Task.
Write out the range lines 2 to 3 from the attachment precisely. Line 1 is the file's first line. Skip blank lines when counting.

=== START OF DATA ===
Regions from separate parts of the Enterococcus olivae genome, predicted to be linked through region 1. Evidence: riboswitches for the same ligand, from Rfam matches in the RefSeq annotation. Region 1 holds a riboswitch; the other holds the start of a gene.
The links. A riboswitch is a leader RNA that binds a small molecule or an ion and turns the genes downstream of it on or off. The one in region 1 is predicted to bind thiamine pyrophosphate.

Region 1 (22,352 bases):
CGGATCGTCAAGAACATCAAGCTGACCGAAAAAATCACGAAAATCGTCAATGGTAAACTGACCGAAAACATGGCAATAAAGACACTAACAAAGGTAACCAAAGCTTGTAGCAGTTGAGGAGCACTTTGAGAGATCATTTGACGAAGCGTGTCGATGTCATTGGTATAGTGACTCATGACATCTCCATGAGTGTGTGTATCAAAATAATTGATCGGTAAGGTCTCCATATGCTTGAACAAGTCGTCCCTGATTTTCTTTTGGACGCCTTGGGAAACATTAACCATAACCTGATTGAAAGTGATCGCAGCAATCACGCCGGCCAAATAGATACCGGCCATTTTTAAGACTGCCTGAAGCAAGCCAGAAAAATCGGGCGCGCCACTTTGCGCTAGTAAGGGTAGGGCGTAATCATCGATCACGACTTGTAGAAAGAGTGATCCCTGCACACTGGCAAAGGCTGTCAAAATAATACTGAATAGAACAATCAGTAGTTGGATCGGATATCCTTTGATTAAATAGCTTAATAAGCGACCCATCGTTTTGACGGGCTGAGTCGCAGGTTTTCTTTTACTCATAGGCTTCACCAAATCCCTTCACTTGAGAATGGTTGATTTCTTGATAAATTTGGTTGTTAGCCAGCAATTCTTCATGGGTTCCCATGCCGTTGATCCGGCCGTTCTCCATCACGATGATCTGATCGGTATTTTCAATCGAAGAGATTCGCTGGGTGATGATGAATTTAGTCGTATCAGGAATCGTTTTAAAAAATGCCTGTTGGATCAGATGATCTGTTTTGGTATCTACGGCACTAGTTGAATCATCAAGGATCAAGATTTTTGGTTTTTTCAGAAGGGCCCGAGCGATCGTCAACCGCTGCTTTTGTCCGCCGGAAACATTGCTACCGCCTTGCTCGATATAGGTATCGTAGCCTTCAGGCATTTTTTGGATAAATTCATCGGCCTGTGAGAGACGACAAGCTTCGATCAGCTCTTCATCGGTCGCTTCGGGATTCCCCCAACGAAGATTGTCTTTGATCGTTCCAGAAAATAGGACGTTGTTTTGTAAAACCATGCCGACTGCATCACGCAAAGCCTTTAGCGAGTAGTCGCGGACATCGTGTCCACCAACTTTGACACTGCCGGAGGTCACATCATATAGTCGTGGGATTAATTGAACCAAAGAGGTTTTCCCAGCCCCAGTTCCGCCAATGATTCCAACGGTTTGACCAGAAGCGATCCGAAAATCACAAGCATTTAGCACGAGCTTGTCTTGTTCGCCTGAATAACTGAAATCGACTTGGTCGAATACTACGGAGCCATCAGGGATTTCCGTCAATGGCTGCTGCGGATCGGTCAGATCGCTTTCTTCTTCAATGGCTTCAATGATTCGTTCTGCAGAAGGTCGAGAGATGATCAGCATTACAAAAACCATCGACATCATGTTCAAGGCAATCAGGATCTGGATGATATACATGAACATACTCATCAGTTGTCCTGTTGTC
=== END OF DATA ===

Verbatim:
The links. A riboswitch is a leader RNA that binds a small molecule or an ion and turns the genes downstream of it on or off. The one in region 1 is predicted to bind thiamine pyrophosphate.

Region 1 (22,352 bases):